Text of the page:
It is with profound sadness that I announce the death of Sassy, my captive-raised female Harris Hawk. She would have been 8 in 2016. She was one of the best falconry birds I have ever had, and she will be terribly missed.
I don't have details yet. I was able to get her to the Raptor Center on Tuesday, but despite the efforts of some of the best raptor vets in the world, she died while they were trying to figure out what was wrong. Possibly her heart. It was not from injury, and I don't think disease, as she appeared fine on Monday. As I know, I will share here.
With her death my 2015/2016 falconry season comes to a crashing halt. Wyvern is also out right now with a toe injury, and I have been fussing and worried about her, only to be additionally distressed with Sassy's sudden illness and death. The season was going to be over at the end of the month either way.
The painting above was made by my neice, Sarah, as a gift to me. It now has an additional special meaning.
Sassy looks to the horizon. Her horizon is now a setting sun. She will be greatly missed.
Wyvern has been working pretty good with Sassy. She has yet to catch a bunny all on her own, but she does work well in a team. Many times she is wanting to take the natural role of the junior hawk, as they do in the wild, and is the one to get down into the brush and try to push the game out. On the video below, the second part of this clip, you see a very good example of this. She goes down into the brush and flushes the bunny out.
The first part of the video does have a bunny crying for quite awhile, as in the video I'm figuring out how to get to the both of them. It was a pretty big brush pile we had been working, and I had to walk around it. I thought about splicing some music over it, but decided to just go with the footage I have. After all, this is a falconry blog. Mostly anyone who is coming here knows this, and knows that falconry is hunting. As soon as I can get to my birds I dispatch the bunny so it doesn't suffer.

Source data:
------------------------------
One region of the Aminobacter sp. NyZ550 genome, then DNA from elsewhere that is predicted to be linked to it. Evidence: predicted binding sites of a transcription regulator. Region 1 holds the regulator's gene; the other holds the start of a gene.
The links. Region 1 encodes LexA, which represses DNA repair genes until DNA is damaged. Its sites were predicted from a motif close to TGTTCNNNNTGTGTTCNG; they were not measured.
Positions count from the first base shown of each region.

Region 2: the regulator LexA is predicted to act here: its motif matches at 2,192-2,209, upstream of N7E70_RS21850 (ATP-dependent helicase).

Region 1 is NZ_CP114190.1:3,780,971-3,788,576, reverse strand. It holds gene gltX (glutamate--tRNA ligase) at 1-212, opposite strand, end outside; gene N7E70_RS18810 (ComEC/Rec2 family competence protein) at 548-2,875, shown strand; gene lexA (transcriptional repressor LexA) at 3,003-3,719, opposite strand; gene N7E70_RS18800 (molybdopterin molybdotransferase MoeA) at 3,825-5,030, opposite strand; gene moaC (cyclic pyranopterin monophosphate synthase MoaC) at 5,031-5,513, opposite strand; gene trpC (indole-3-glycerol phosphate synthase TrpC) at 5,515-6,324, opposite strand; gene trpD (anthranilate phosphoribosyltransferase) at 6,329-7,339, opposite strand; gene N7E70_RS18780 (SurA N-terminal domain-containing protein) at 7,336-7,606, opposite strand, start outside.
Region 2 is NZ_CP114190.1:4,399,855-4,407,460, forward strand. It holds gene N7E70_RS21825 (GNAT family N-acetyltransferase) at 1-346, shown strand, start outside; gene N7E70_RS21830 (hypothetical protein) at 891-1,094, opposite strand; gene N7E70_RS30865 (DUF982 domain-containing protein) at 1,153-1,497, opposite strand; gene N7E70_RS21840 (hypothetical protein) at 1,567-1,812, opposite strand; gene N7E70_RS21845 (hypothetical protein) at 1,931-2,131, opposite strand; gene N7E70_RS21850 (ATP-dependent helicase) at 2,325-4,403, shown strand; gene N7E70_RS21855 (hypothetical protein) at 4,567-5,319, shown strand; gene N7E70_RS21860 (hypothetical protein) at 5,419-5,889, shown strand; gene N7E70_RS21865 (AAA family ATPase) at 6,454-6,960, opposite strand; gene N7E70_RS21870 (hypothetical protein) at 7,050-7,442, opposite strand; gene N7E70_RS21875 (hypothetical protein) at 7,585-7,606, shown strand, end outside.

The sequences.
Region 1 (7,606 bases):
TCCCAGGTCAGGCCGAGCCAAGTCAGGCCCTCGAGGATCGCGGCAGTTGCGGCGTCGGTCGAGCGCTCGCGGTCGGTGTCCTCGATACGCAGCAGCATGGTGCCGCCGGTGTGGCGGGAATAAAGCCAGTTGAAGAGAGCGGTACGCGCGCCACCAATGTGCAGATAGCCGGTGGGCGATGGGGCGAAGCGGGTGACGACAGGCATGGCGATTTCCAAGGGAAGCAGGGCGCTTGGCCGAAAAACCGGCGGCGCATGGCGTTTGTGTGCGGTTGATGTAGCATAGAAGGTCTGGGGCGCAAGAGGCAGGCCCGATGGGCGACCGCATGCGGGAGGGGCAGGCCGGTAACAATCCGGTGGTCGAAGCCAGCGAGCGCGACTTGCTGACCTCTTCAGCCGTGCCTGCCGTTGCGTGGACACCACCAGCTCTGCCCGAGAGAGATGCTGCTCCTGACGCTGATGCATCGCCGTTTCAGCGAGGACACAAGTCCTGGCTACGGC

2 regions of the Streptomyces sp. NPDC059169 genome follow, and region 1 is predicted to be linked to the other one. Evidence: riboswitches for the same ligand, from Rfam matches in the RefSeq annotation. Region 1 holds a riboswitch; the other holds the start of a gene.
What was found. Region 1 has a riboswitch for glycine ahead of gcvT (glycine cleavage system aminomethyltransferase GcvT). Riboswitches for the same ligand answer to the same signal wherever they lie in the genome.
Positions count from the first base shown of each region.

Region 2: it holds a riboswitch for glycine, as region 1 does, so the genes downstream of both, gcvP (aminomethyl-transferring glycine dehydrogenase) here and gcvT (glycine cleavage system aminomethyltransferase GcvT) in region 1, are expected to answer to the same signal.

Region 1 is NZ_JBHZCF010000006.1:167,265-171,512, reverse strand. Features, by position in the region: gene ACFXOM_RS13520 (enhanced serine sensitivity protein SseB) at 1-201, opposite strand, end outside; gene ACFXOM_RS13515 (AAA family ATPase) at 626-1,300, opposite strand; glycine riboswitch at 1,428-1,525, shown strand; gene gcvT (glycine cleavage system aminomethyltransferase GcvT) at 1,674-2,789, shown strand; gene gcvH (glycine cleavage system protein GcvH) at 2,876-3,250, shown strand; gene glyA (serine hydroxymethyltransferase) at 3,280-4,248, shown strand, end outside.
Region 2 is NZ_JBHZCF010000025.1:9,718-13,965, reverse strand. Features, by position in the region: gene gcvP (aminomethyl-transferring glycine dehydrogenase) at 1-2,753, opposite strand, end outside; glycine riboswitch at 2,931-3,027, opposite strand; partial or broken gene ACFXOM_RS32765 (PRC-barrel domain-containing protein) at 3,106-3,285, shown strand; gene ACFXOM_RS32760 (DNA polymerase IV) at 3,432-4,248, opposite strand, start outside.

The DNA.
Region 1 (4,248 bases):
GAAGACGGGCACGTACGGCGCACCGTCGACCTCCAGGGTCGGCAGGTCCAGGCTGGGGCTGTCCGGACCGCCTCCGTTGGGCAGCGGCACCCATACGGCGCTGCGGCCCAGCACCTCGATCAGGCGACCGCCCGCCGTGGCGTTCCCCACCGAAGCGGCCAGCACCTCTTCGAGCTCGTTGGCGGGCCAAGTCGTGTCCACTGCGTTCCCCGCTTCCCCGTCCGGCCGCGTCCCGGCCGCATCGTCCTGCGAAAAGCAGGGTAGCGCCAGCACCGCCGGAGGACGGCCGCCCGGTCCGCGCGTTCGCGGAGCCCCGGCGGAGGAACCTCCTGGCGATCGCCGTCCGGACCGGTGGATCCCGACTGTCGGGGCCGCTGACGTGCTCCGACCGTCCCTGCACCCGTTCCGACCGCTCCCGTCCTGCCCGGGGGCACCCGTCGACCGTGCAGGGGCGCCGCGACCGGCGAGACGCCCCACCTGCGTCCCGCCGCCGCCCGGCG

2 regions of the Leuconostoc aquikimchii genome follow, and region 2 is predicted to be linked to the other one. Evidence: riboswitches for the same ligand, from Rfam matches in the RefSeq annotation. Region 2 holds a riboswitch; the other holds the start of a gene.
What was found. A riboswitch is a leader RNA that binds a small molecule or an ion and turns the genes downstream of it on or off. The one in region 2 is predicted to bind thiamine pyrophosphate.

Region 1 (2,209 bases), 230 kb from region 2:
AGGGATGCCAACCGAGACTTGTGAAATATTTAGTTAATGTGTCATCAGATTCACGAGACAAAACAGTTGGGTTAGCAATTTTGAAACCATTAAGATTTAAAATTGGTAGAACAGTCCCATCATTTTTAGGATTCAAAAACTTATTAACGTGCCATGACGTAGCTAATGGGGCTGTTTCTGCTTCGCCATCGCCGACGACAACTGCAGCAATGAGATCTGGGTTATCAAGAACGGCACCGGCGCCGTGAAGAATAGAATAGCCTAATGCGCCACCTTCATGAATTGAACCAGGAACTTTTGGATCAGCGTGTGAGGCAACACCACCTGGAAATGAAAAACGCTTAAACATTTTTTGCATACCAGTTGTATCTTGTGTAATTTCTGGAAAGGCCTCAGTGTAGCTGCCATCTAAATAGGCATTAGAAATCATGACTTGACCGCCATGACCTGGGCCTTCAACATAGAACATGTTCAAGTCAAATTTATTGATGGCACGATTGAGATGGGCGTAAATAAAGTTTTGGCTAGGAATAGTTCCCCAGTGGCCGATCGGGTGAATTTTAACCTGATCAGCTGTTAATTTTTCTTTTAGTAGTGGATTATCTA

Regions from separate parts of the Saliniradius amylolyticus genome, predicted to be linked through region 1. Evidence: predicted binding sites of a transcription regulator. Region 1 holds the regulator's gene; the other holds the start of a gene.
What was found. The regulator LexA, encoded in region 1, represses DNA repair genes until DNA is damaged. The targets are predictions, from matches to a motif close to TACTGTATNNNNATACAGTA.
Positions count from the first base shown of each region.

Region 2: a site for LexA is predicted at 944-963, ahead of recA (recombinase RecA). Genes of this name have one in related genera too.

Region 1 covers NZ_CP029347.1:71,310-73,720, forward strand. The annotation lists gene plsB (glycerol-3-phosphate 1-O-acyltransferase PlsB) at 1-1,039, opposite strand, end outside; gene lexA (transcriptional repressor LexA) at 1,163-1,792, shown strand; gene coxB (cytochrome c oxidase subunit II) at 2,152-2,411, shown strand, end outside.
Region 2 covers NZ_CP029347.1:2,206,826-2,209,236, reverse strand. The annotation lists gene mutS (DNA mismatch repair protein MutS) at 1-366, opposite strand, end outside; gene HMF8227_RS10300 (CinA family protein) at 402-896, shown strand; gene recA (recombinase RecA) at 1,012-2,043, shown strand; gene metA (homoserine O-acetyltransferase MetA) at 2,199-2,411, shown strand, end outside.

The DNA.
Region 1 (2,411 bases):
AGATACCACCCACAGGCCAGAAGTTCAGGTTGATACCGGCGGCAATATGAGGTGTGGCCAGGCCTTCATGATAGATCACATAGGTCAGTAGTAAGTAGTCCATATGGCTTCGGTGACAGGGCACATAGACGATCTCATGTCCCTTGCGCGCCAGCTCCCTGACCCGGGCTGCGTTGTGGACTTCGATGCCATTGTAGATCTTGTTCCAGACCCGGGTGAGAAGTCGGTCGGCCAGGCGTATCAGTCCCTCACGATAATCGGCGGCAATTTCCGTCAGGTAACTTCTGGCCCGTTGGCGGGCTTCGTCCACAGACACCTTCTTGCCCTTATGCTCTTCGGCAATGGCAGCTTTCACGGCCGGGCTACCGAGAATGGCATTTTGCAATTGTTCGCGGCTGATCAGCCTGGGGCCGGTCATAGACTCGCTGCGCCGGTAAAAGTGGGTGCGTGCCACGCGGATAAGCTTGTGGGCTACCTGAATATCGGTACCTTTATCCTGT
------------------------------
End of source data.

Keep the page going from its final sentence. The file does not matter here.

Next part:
After the second bunny catch on the video above I let both of the birds crop up. Rich was with me and helped me get back to the car after the hunt. When I'm by myself, if I let them crop up in the field, I have to walk out holding both of them, which can be a little tricky, especially if the snow is deep. If we were not successful, I head back to the car, and both birds meet me there, and get their portion of food at that time. Sometimes, when I'm not finding game, they give up and go to the car, as if to say: "We're done, Let's eat, Let's go Home!"
This was the last hunt we have been able to have recently. Either it's been very cold weather, or my work that has gotten in the way of hawking. For the next week, it's definitely the cold weather. The thermometer is not going to get much above 10 degrees, and we need mid to high 20s to even consider going out with these desert birds.
Next year, I need to make sure I have a Red Tail for the team! Not to fly WITH the Harris Hawks, but to fly as an alternative, as a RT can handle much colder temperatures. This year, I just didn't have the mew space. My new mew will be finished up this summer, so I will have the chamber space for one. I looked longingly at lots of juvie hawks, and knew where several were in case I wanted to trap one, but you have to have someplace for the bird to stay, and my chamber is just not ready to be occupied.
Falconry! Or more appropriately for me, Hawking! It is a passion, and a way of life. I happily pursue this sport, with the loving assistance of my husband. Come along with me for our adventures with the birds. Primarily we actively pursue it in the colder months . . . the rest of the time I try to make this blog as interesting as possible. Come let me share my stories, and feel free to contact me. I always enjoy talking about my obsession with this sport.